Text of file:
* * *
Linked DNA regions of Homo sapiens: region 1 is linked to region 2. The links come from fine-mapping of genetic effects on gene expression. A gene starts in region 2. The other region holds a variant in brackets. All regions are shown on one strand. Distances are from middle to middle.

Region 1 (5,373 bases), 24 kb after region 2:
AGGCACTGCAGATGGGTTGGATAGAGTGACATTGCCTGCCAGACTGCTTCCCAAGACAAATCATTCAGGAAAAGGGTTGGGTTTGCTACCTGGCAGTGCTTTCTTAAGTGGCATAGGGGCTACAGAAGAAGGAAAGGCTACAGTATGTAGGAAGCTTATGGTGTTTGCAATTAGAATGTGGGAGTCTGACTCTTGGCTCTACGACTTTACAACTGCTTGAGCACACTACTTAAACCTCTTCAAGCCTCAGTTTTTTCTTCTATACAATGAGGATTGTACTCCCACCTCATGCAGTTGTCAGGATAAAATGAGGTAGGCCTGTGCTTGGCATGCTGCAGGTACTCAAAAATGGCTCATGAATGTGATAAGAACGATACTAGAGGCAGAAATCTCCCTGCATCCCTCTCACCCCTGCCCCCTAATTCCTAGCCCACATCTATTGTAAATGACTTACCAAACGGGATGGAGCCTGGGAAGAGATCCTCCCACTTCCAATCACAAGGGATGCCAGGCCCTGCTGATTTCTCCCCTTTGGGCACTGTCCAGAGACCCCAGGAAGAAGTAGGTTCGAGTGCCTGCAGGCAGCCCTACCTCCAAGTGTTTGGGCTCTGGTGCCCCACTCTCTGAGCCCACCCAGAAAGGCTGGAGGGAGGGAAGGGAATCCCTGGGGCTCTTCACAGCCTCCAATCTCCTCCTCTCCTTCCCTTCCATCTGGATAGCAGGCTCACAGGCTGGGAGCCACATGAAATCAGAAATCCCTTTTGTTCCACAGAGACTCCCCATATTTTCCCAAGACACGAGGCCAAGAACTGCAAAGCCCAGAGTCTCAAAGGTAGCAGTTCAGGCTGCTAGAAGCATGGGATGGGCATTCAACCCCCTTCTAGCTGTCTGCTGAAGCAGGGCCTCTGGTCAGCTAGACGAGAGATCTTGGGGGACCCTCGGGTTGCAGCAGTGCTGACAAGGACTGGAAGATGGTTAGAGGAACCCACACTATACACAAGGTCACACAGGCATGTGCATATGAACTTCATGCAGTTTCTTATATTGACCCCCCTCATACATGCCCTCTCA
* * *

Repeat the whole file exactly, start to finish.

Linked DNA regions of Homo sapiens: region 1 is linked to region 2. The links come from fine-mapping of genetic effects on gene expression. A gene starts in region 2. The other region holds a variant in brackets. All regions are shown on one strand. Distances are from middle to middle.

Region 1 (5,373 bases), 24 kb after region 2:
AGGCACTGCAGATGGGTTGGATAGAGTGACATTGCCTGCCAGACTGCTTCCCAAGACAAATCATTCAGGAAAAGGGTTGGGTTTGCTACCTGGCAGTGCTTTCTTAAGTGGCATAGGGGCTACAGAAGAAGGAAAGGCTACAGTATGTAGGAAGCTTATGGTGTTTGCAATTAGAATGTGGGAGTCTGACTCTTGGCTCTACGACTTTACAACTGCTTGAGCACACTACTTAAACCTCTTCAAGCCTCAGTTTTTTCTTCTATACAATGAGGATTGTACTCCCACCTCATGCAGTTGTCAGGATAAAATGAGGTAGGCCTGTGCTTGGCATGCTGCAGGTACTCAAAAATGGCTCATGAATGTGATAAGAACGATACTAGAGGCAGAAATCTCCCTGCATCCCTCTCACCCCTGCCCCCTAATTCCTAGCCCACATCTATTGTAAATGACTTACCAAACGGGATGGAGCCTGGGAAGAGATCCTCCCACTTCCAATCACAAGGGATGCCAGGCCCTGCTGATTTCTCCCCTTTGGGCACTGTCCAGAGACCCCAGGAAGAAGTAGGTTCGAGTGCCTGCAGGCAGCCCTACCTCCAAGTGTTTGGGCTCTGGTGCCCCACTCTCTGAGCCCACCCAGAAAGGCTGGAGGGAGGGAAGGGAATCCCTGGGGCTCTTCACAGCCTCCAATCTCCTCCTCTCCTTCCCTTCCATCTGGATAGCAGGCTCACAGGCTGGGAGCCACATGAAATCAGAAATCCCTTTTGTTCCACAGAGACTCCCCATATTTTCCCAAGACACGAGGCCAAGAACTGCAAAGCCCAGAGTCTCAAAGGTAGCAGTTCAGGCTGCTAGAAGCATGGGATGGGCATTCAACCCCCTTCTAGCTGTCTGCTGAAGCAGGGCCTCTGGTCAGCTAGACGAGAGATCTTGGGGGACCCTCGGGTTGCAGCAGTGCTGACAAGGACTGGAAGATGGTTAGAGGAACCCACACTATACACAAGGTCACACAGGCATGTGCATATGAACTTCATGCAGTTTCTTATATTGACCCCCCTCATACATGCCCTCTCA